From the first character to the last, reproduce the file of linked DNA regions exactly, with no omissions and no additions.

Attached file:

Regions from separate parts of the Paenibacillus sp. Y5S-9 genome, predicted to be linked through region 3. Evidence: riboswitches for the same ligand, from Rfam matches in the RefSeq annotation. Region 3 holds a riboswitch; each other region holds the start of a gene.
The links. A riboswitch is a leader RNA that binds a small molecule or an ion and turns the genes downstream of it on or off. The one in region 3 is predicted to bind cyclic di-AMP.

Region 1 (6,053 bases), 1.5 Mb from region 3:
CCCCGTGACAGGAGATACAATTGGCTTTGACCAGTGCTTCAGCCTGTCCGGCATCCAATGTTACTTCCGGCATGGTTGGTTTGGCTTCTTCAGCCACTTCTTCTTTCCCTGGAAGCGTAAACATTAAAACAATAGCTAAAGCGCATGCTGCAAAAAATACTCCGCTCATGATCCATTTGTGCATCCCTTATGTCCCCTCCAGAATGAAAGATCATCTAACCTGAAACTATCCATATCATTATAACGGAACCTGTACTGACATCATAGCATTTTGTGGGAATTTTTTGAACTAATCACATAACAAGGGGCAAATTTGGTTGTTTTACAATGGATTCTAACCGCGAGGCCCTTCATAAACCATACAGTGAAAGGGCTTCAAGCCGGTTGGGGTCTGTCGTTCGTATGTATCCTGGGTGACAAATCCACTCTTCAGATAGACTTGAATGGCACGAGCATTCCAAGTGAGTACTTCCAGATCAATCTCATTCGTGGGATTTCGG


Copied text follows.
Regions from separate parts of the Paenibacillus sp. Y5S-9 genome, predicted to be linked through region 3. Evidence: riboswitches for the same ligand, from Rfam matches in the RefSeq annotation. Region 3 holds a riboswitch; each other region holds the start of a gene.
The links. A riboswitch is a leader RNA that binds a small molecule or an ion and turns the genes downstream of it on or off. The one in region 3 is predicted to bind cyclic di-AMP.

Region 1 (6,053 bases), 1.5 Mb from region 3:
CCCCGTGACAGGAGATACAATTGGCTTTGACCAGTGCTTCAGCCTGTCCGGCATCCAATGTTACTTCCGGCATGGTTGGTTTGGCTTCTTCAGCCACTTCTTCTTTCCCTGGAAGCGTAAACATTAAAACAATAGCTAAAGCGCATGCTGCAAAAAATACTCCGCTCATGATCCATTTGTGCATCCCTTATGTCCCCTCCAGAATGAAAGATCATCTAACCTGAAACTATCCATATCATTATAACGGAACCTGTACTGACATCATAGCATTTTGTGGGAATTTTTTGAACTAATCACATAACAAGGGGCAAATTTGGTTGTTTTACAATGGATTCTAACCGCGAGGCCCTTCATAAACCATACAGTGAAAGGGCTTCAAGCCGGTTGGGGTCTGTCGTTCGTATGTATCCTGGGTGACAAATCCACTCTTCAGATAGACTTGAATGGCACGAGCATTCCAAGTGAGTACTTCCAGATCAATCTCATTCGTGGGATTTCGG